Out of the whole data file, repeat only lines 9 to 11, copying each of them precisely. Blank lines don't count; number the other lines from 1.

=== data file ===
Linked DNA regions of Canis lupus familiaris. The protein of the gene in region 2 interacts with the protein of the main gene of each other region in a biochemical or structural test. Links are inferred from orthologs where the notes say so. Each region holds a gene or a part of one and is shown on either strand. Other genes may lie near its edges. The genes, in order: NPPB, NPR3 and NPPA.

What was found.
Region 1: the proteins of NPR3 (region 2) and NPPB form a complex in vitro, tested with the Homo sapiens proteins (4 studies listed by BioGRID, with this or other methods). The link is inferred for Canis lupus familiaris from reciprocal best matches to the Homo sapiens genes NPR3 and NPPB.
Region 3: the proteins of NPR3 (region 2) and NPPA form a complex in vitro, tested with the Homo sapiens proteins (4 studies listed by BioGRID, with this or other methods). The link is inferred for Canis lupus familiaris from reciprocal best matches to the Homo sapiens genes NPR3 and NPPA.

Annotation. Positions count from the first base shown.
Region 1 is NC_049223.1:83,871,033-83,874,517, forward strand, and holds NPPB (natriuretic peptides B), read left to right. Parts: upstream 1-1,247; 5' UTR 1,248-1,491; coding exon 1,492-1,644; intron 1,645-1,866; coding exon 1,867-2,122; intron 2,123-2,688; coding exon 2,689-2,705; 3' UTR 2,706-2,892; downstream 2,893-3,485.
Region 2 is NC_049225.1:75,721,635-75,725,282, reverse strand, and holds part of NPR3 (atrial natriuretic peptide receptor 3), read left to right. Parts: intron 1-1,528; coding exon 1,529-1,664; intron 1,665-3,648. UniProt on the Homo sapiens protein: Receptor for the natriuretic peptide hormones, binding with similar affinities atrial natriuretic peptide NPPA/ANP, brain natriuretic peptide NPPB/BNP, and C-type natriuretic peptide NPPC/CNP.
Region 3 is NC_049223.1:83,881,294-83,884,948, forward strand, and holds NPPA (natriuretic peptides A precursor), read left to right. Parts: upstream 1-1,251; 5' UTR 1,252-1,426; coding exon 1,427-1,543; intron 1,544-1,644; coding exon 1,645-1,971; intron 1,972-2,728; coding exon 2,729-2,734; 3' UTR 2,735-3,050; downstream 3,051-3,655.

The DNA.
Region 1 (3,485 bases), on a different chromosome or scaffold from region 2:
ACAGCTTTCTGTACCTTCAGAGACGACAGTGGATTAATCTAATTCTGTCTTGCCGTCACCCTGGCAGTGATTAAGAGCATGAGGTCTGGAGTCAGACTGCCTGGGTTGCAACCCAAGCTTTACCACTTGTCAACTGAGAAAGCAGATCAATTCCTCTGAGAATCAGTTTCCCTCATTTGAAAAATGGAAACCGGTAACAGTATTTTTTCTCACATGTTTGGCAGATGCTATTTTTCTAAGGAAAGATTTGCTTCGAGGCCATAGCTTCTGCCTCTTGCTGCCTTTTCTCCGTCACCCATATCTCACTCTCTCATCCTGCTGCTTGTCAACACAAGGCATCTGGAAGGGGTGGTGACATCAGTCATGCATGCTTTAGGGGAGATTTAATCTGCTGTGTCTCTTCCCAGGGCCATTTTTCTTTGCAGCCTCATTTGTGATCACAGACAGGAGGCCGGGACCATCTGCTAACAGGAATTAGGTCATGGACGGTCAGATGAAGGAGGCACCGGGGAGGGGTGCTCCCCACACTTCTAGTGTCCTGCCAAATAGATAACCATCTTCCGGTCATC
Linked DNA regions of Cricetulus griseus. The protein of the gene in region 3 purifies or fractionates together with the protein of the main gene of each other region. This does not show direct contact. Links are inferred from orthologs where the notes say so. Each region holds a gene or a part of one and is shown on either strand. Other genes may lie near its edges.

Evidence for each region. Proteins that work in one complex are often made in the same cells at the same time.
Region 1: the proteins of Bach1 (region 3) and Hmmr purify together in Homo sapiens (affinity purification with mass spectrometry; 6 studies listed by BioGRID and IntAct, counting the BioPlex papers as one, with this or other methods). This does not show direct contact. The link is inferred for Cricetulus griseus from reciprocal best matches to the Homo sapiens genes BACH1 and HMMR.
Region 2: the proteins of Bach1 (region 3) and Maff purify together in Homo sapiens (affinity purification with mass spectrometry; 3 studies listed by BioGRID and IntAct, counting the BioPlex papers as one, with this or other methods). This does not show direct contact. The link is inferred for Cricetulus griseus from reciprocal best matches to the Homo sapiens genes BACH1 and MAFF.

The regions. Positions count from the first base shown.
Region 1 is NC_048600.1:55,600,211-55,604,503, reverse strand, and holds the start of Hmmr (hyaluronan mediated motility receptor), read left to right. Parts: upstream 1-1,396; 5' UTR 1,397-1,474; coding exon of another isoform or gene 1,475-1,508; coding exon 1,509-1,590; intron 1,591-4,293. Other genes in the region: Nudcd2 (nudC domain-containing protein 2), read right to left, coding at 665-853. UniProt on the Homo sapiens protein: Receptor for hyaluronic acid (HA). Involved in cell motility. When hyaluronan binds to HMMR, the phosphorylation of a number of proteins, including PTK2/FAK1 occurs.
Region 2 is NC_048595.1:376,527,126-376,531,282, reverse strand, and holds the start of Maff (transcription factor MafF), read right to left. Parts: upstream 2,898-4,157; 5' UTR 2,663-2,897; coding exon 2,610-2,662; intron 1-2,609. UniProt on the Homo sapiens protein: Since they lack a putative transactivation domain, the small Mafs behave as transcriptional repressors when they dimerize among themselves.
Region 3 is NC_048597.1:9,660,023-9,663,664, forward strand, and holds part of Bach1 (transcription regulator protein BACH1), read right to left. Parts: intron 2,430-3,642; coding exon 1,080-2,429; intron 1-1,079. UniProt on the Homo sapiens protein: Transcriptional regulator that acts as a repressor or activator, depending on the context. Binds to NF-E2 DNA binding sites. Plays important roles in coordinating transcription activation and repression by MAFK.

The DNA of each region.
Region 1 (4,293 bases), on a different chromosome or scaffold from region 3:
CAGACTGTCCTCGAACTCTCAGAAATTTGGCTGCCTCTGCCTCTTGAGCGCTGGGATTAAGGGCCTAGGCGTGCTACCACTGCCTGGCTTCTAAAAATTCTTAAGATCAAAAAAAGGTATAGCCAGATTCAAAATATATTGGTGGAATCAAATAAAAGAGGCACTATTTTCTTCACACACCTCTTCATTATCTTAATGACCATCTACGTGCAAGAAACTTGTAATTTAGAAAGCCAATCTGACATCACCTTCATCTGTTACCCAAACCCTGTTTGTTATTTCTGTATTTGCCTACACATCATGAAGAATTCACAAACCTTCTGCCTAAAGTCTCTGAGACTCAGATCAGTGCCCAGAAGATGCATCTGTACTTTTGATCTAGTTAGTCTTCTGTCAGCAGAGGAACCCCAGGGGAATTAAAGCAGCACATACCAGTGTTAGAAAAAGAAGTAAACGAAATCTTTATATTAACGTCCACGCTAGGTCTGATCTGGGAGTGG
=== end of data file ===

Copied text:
The DNA.
Region 1 (3,485 bases), on a different chromosome or scaffold from region 2:
ACAGCTTTCTGTACCTTCAGAGACGACAGTGGATTAATCTAATTCTGTCTTGCCGTCACCCTGGCAGTGATTAAGAGCATGAGGTCTGGAGTCAGACTGCCTGGGTTGCAACCCAAGCTTTACCACTTGTCAACTGAGAAAGCAGATCAATTCCTCTGAGAATCAGTTTCCCTCATTTGAAAAATGGAAACCGGTAACAGTATTTTTTCTCACATGTTTGGCAGATGCTATTTTTCTAAGGAAAGATTTGCTTCGAGGCCATAGCTTCTGCCTCTTGCTGCCTTTTCTCCGTCACCCATATCTCACTCTCTCATCCTGCTGCTTGTCAACACAAGGCATCTGGAAGGGGTGGTGACATCAGTCATGCATGCTTTAGGGGAGATTTAATCTGCTGTGTCTCTTCCCAGGGCCATTTTTCTTTGCAGCCTCATTTGTGATCACAGACAGGAGGCCGGGACCATCTGCTAACAGGAATTAGGTCATGGACGGTCAGATGAAGGAGGCACCGGGGAGGGGTGCTCCCCACACTTCTAGTGTCCTGCCAAATAGATAACCATCTTCCGGTCATC